The only British mega-musical to conquer London *and* Broadway this decade. The Woman in White tried, but failed to come together, whereas Elton John’s take on striking coal miners and dancing youngsters hit a chord with West End audiences still embittered 15 years after Thatcher and its feel good underdog story resonates with Americans.
2005 - The Light in the Piazza (Broadway)
Adam Guetell’s most successful score to date, and the show many hold up as the great art musical of recent years.
2006 - The Harder They Come (London Subsidised)
This is cheating a bit, mostly so that I could get in a 2006 show in English (the show didn’t go to a proper big venue until 2008), this is the first musical in Britain with an all-Black creative team and cast.
2006 - Rebecca (Vienna)
Michael Kunze reunites with long-term writing partner Sylvester Levay, shifting away from their preference for historicals to adapt Daphne DuMaurier’s legendary novel of broken affairs. A stunning score with beautiful lyrics and the best show to come from the German-speaking regions since...well...Kunze’s last show (Tanz der Vampire)
2007 - Spring Awakening (Broadway)
A hit thanks to sweeping the Tony awards, Spring takes Frank Wedekind’s classic play and hurls it into the present and shows that perhaps we haven’t become as progressive as we might think. Bonus points for an actual pop-rock composer (Duncan Sheik) providing the score. We need more people from the Billboard charts in the theatre.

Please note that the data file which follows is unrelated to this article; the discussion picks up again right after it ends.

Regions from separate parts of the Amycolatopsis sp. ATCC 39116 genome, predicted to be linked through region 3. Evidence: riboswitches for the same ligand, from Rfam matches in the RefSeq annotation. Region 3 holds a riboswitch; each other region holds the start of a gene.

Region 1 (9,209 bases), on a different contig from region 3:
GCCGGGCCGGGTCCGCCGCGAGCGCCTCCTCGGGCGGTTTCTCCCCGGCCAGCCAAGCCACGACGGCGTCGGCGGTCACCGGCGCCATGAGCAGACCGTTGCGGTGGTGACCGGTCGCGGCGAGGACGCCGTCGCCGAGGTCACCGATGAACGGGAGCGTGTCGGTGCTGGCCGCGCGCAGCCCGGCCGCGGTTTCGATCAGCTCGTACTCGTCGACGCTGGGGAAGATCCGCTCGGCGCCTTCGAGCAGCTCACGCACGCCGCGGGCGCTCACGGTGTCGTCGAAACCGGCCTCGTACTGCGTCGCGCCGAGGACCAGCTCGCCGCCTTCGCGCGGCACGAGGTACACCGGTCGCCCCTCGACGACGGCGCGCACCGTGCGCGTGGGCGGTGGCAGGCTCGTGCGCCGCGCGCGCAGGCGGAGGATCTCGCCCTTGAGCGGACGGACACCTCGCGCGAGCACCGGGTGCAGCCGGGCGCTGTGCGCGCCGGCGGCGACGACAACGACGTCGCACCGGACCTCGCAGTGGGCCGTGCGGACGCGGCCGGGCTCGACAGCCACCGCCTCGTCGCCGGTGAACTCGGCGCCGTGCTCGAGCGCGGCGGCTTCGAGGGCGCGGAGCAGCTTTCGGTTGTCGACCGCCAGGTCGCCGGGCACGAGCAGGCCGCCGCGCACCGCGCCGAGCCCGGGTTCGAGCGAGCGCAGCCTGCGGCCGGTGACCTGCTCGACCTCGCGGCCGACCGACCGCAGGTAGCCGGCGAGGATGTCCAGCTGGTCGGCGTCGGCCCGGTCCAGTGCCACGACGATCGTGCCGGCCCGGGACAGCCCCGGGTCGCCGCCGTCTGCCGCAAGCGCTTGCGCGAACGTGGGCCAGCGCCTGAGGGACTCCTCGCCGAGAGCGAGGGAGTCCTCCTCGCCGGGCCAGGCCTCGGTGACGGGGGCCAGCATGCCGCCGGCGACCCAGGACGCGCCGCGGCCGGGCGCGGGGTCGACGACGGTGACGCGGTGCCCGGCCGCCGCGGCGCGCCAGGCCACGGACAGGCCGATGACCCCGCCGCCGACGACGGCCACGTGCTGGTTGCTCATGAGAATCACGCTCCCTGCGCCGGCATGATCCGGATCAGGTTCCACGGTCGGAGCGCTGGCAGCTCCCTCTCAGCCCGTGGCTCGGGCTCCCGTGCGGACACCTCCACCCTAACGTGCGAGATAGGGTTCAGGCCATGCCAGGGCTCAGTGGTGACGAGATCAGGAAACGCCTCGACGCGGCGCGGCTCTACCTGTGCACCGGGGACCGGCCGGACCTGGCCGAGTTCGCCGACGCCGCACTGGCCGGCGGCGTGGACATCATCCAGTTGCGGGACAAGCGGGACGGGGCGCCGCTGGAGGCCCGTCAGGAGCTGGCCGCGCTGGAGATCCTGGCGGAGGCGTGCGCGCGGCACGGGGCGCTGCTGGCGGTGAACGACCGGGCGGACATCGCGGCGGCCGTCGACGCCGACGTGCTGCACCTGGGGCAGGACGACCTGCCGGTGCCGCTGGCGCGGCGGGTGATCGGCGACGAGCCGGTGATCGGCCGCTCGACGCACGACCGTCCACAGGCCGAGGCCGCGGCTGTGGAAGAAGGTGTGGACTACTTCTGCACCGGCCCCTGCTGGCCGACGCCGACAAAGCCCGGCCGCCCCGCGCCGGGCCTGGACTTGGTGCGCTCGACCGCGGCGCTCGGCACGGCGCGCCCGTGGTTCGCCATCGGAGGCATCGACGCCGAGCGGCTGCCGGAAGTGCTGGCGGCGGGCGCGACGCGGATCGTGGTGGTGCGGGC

2008 - Passing Strange (Broadway)
Stew may not be a big name, but his introspective tale of a middle-class Black youth on an international journey of self-discovery was the art-rocker choice from the 2007-2008 season and with the upcoming film will hopefully find a further life in regional and international productions.
2008 - In The Heights (Broadway)
The first Hispanic-focused musical on Broadway and another reminder that Kevin McCollum knows how to pick shows from up-and-coming talent and stands by his choices and faith: nobody thought Heights would last three months on Broadway after mixed reviews off-Broadway, but it wound up winning Best Musical.
2009 - Next to Normal (Broadway)
A fully realised American family drama as a nearly sung-through musical, Normal uses our reactions to mental illness to look at the fallacies of the nuclear family with a catchy, intelligent score. There’s no flinching from pain or singing one’s way to happiness here, and it hits all the harder because of it.